Story by Trends Publishing
Photography by Brian Droege
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With its solid stone base and sweeping eaves, this European-style farmhouse conveys a sense of enduring history
American farmhouse architecture takes many forms – from the grand and imposing to more simple, humble abodes. But for the owners of this rural property, the inspiration for their home came from traditional Eastern European farmhouse architecture.
Project designer Charlie Simmons of TEA2 Architects says the owners wanted an unpretentious house that would convey a sense of history.
"The owners wanted a house that would settle into the landscape, and look as though it had been there for the past 80 years or so," he says. "After researching many different types of farmhouse architecture from all over the world, it was the Eastern European influence that really appealed."
Key features of this style include the steeply pitched, shingle roof with its low, eyebrow eaves, and the solid stone base that visually anchors the house to the landscape. Five different types of stone, including locally sourced Kasota stone, were combined to provide color variation.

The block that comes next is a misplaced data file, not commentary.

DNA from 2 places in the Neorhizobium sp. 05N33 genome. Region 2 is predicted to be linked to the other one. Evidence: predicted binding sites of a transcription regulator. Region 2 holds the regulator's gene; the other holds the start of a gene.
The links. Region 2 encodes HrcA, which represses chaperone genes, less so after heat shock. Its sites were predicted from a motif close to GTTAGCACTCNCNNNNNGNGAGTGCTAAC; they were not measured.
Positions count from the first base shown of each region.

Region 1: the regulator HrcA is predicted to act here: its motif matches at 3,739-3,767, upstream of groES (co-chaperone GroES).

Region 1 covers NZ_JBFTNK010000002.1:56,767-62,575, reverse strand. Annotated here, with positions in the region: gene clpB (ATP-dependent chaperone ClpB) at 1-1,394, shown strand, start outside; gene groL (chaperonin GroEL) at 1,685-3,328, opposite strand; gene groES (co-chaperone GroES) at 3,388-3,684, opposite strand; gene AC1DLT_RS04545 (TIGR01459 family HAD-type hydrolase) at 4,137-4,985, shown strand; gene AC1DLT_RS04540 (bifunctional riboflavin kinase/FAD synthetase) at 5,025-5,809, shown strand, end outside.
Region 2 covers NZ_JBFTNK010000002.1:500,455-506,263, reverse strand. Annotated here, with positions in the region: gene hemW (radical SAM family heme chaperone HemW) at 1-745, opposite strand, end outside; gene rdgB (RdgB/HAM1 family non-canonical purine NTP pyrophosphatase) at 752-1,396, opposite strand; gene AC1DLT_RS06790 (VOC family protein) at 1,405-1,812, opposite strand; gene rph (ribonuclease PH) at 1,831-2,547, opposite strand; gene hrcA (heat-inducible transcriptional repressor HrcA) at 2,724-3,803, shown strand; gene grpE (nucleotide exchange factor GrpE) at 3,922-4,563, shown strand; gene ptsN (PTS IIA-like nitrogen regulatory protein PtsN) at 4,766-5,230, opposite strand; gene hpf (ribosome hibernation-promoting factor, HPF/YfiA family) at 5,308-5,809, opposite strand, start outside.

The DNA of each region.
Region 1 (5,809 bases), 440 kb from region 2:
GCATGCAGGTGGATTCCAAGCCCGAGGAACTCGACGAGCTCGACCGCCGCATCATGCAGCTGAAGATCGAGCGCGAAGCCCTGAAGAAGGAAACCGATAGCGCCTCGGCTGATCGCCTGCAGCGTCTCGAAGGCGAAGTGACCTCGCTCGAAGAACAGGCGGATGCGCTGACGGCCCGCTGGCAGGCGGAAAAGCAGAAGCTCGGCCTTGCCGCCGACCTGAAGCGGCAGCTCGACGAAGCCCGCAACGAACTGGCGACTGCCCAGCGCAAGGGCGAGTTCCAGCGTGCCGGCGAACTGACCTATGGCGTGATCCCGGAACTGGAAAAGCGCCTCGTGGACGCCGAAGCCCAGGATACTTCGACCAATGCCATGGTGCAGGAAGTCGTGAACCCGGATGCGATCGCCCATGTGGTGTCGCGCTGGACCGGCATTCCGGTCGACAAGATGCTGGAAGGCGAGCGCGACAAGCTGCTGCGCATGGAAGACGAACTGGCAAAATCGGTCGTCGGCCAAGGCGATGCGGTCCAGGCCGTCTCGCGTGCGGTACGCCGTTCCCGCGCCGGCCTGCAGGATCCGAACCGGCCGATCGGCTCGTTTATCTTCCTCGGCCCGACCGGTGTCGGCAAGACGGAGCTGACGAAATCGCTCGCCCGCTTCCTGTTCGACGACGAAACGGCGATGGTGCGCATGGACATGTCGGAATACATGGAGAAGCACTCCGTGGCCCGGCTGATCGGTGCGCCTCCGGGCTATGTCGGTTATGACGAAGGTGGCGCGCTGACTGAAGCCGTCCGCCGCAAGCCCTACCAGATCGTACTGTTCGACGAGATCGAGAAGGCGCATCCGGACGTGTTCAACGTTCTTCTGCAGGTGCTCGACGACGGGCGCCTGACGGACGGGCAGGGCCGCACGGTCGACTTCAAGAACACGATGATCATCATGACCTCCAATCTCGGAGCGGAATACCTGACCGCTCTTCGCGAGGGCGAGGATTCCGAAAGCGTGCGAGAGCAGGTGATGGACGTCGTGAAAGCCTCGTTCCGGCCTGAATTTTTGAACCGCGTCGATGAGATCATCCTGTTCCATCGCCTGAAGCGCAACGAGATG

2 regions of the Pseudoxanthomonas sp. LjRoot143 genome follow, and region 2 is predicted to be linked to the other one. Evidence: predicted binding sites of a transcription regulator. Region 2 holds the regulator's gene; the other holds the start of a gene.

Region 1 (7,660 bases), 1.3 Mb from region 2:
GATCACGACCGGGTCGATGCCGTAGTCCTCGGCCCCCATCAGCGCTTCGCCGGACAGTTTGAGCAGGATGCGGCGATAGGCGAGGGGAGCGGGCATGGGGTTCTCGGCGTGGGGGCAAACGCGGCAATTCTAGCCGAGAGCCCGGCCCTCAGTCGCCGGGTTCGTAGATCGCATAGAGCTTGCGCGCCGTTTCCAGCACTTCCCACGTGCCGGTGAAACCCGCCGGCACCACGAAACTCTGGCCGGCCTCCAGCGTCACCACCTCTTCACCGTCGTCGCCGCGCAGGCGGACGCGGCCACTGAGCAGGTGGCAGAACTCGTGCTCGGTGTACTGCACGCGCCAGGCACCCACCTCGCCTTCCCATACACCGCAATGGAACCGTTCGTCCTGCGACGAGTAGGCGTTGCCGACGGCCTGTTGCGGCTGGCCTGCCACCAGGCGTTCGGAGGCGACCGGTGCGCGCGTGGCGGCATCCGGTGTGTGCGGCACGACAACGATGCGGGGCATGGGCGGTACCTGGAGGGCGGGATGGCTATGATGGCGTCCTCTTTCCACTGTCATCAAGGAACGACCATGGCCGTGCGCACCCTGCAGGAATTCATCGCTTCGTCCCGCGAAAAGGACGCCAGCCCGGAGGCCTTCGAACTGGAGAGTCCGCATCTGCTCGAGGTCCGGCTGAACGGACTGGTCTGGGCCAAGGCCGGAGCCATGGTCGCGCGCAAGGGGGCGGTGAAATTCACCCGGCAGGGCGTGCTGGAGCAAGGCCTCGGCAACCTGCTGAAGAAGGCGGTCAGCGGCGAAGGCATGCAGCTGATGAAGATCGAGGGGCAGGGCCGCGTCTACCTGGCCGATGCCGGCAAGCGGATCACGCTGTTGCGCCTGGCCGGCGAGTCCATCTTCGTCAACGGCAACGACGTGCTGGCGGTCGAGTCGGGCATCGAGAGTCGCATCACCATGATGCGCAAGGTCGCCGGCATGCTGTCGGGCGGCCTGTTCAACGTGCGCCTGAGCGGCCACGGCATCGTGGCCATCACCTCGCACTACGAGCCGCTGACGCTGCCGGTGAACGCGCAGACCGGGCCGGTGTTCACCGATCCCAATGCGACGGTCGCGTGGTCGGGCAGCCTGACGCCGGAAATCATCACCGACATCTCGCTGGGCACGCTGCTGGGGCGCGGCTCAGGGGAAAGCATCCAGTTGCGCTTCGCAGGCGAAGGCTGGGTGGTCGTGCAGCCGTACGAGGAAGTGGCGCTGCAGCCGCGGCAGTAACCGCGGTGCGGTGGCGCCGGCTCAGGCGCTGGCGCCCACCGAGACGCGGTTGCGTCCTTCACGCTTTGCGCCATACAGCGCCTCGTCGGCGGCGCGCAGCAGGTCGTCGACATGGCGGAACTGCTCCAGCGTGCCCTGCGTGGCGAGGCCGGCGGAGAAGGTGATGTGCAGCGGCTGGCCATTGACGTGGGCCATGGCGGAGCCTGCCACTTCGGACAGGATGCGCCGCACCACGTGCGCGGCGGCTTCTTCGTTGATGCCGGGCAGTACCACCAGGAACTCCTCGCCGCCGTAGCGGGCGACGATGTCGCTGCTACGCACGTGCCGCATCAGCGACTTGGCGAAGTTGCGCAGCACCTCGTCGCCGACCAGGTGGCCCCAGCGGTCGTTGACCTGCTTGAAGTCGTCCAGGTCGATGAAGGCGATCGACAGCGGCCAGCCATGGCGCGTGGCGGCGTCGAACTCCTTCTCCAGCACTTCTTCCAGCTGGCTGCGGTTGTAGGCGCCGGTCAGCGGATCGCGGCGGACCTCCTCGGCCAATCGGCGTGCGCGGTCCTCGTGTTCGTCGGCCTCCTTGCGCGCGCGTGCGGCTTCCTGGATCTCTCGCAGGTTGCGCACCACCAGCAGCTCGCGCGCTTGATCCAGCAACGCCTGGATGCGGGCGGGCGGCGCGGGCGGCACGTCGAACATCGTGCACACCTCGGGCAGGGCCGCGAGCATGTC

"No one color dominates," says Simmons. "We have also varied the size of the stone, and the height of the base, to make it look like a house that has evolved over time. It was important that no single material would overpower the house."
Simmons says the house was positioned against a grassy knoll, with a heavy wooded area on three sides. At the front, the house opens up to rolling horse pastures.
"The house was designed to appear as though it is almost growing out of the knoll," he says. "By stepping down some of the architectural elements, such as the eaves, we were able to provide a low profile. But, at the same time, the interior space wasn't compromised – the steep pitch of the roof meant we could tuck rooms into the building envelope, with dormers bringing in light."
In typical European farmhouse tradition, the eaves enclose the entrance to the house, with a deep curved overhang above the front door. Twin solid-wood columns are positioned either side of the stoop, further enhancing the sense of shelter.